The accessory nerve is the eleventh paired cranial nerve. It has a purely somatic motor function, innervating the sternocleidomastoid and trapezius muscles. In this article, the anatomical course, motor functions and clinical relevance of the nerve will be examined.

What is the function of the accessory nerve quizlet? ›

The accessory nerve is responsible for swallowing, head, neck and shoulder movements.

What happens if the spinal accessory nerve is damaged? ›

Spinal Accessory Nerve Injury

The spinal accessory nerve can be damaged during trauma or even during surgery when surgeons are operating on lymph nodes or on the jugular vein in the neck. The symptoms are shoulder pain, outward “winging” of the shoulder blades, and weakness or atrophy of the trapezius muscle.

What is cranial nerve XI called and how is it tested? ›

The 11th (spinal accessory) cranial nerve is evaluated by testing the muscles it supplies: For the sternocleidomastoid, the patient is asked to turn the head against resistance supplied by the examiner's hand while the examiner palpates the active muscle (opposite the turned head).

Is cranial nerve XI a sensory motor or mixed nerve? ›

Cranial nerves III, IV, VI, XI, and XII are pure motor nerves. Cranial nerves V, VII, IX, and X are mixed sensory and motor nerves. The olfactory nerve (CN I) contains special sensory neurons concerned with smell. The optic nerve (CN II) contains sensory neurons dedicated to vision.

What is the function of the cranial and spinal nerves? ›

For example, cranial nerves help you make facial expressions, move your eyes and process smells. Spinal nerves: You have 31 pairs of spinal nerves branching out from your spinal cord. These nerves can provide sensory function, motor function or both.

Which of the following may be a symptom of damage to the accessory nerve XI? ›

Signs. Limited or loss of sustained abduction of the shoulder is the most common sign. A full passive range of motion may eventually progress to decreased passive range of motion due to adhesive capsulitis (frozen shoulder). The ipsilateral shoulder may droop.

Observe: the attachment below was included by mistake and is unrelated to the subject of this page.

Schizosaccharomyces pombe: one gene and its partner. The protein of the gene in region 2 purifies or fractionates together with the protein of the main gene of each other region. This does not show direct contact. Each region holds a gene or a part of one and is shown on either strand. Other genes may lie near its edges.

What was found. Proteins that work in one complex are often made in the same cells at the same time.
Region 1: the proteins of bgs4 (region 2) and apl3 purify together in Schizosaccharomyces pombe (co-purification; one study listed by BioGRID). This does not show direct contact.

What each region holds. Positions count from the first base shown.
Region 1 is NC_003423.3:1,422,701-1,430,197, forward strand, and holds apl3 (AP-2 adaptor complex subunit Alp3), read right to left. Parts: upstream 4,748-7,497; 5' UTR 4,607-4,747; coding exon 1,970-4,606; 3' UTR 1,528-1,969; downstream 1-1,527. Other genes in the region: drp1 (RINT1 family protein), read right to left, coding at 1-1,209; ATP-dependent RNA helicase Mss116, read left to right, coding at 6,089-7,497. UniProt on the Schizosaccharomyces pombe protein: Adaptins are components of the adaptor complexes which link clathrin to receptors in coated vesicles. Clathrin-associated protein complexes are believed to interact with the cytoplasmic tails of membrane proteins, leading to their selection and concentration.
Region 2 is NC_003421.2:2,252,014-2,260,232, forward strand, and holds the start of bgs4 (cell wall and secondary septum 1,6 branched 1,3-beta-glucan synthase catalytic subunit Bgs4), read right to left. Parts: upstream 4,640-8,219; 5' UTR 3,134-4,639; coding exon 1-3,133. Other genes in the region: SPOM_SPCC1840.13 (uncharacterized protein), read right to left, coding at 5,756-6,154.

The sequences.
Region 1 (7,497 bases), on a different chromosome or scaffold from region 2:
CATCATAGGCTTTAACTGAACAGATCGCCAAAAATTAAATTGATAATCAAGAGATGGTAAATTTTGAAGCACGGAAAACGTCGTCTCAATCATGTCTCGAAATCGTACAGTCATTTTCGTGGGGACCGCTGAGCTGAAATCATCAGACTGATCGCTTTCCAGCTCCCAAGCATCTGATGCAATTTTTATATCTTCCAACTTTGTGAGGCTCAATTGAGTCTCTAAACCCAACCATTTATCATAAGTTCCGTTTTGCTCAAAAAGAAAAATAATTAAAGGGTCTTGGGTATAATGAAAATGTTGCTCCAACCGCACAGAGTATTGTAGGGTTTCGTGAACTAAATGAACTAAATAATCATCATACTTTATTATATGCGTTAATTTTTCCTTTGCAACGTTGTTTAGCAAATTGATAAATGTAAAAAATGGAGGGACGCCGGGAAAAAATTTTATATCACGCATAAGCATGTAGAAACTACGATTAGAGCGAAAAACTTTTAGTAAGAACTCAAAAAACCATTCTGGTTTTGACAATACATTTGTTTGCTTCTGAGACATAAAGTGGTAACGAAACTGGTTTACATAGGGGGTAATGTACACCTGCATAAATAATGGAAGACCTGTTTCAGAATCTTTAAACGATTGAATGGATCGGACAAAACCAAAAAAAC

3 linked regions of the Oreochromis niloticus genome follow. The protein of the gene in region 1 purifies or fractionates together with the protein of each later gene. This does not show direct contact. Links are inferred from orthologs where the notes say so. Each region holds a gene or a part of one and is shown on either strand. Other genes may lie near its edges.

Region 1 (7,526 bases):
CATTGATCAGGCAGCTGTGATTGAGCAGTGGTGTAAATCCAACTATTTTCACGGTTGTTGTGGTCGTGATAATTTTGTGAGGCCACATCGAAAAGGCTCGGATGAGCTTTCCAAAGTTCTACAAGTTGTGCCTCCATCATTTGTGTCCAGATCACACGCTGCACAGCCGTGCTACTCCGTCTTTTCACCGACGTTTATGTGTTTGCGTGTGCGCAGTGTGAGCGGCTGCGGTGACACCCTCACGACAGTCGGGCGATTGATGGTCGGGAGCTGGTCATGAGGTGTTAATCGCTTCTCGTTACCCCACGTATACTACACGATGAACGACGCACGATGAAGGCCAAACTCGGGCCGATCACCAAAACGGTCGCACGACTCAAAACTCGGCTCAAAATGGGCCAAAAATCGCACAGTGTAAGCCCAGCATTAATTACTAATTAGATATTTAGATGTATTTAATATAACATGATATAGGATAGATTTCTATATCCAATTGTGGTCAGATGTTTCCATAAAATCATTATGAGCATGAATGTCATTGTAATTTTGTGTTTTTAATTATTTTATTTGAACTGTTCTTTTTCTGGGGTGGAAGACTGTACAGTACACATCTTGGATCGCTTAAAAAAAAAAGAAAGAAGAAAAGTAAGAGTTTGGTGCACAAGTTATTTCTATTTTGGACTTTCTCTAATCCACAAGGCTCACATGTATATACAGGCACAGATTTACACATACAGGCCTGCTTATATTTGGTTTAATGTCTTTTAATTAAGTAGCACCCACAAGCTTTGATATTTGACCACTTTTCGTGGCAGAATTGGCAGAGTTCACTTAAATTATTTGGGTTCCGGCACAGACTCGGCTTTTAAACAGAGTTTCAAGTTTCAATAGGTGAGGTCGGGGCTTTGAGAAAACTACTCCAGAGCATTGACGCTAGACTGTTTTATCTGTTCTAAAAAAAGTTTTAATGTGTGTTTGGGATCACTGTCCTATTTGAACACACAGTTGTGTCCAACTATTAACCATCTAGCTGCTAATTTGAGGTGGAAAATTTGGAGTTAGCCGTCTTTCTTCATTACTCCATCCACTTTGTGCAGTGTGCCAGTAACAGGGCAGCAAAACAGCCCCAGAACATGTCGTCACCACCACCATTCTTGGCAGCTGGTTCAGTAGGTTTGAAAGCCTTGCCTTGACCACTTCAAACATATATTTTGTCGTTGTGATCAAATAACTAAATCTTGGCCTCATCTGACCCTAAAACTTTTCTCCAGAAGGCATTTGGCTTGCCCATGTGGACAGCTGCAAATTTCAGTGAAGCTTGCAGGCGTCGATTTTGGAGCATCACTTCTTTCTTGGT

How should the nurse test cranial nerve XI? ›

Cranial Nerve XI – Spinal Accessory

Ask the patient to turn their head to the left while resisting the pressure you are exerting in the opposite direction. At the same time, observe and palpate the right sternocleidomastoid with your left hand.

What is the accessory nerve number 11? ›

Description. The Spinal Accessory Nerve (SAN) or Cranial Nerve 11 is termed a cranial nerve as it was originally believed to originate in the brain. It has both a cranial and a spinal part, though debate still rages regarding if the cranial part is really a part of the SAN or part of the vagus nerve.

What type of nerve is the accessory XI nerve? ›

The accessory nerve, also known as the eleventh cranial nerve, cranial nerve XI, or simply CN XI, is a cranial nerve that supplies the sternocleidomastoid and trapezius muscles. It is classified as the eleventh of twelve pairs of cranial nerves because part of it was formerly believed to originate in the brain.

What cranial nerve is responsible for Bell's palsy? ›

Bell palsy is a disorder of the nerve that controls movement of the muscles in the face. This nerve is called the facial or seventh cranial nerve. Damage to this nerve causes weakness or paralysis of these muscles.

Which cranial nerve has the action of speech and swallowing? ›

Vagus nerve This nerve is responsible for the muscles involved in swallowing, voice and resonance.

What are the symptoms of accessory nerve damage? ›

A patient with an injury to the SAN may present with neck pain, asymmetrical shoulders, inability to shrug the shoulder, or weakness in the neck area. The patients can also have complications secondary to treatment.

Is cranial nerve 11 motor or sensory? ›

Table of cranial nerves
No.NameSensory, motor, or both
VIIIVestibulocochlear In older texts: auditory, acoustic.Mostly sensory
IXGlossopharyngealBoth sensory and motor
XVagusBoth sensory and motor
XIAccessory Sometimes: cranial accessory, spinal accessory.Mainly motor
9 more rows

What is cranial nerve IX? ›

Introduction. The glossopharyngeal nerve is the 9th cranial nerve (CN IX). It is one of the four cranial nerves that has sensory, motor, and parasympathetic functions. It originates from the medulla oblongata and terminates in the pharynx.

What cranial nerve is responsible for eye movement? ›

The oculomotor nerve is the third cranial nerve (CN III). It allows movement of the eye muscles, constriction of the pupil, focusing the eyes and the position of the upper eyelid. Cranial nerve III works with other cranial nerves to control eye movements and support sensory functioning.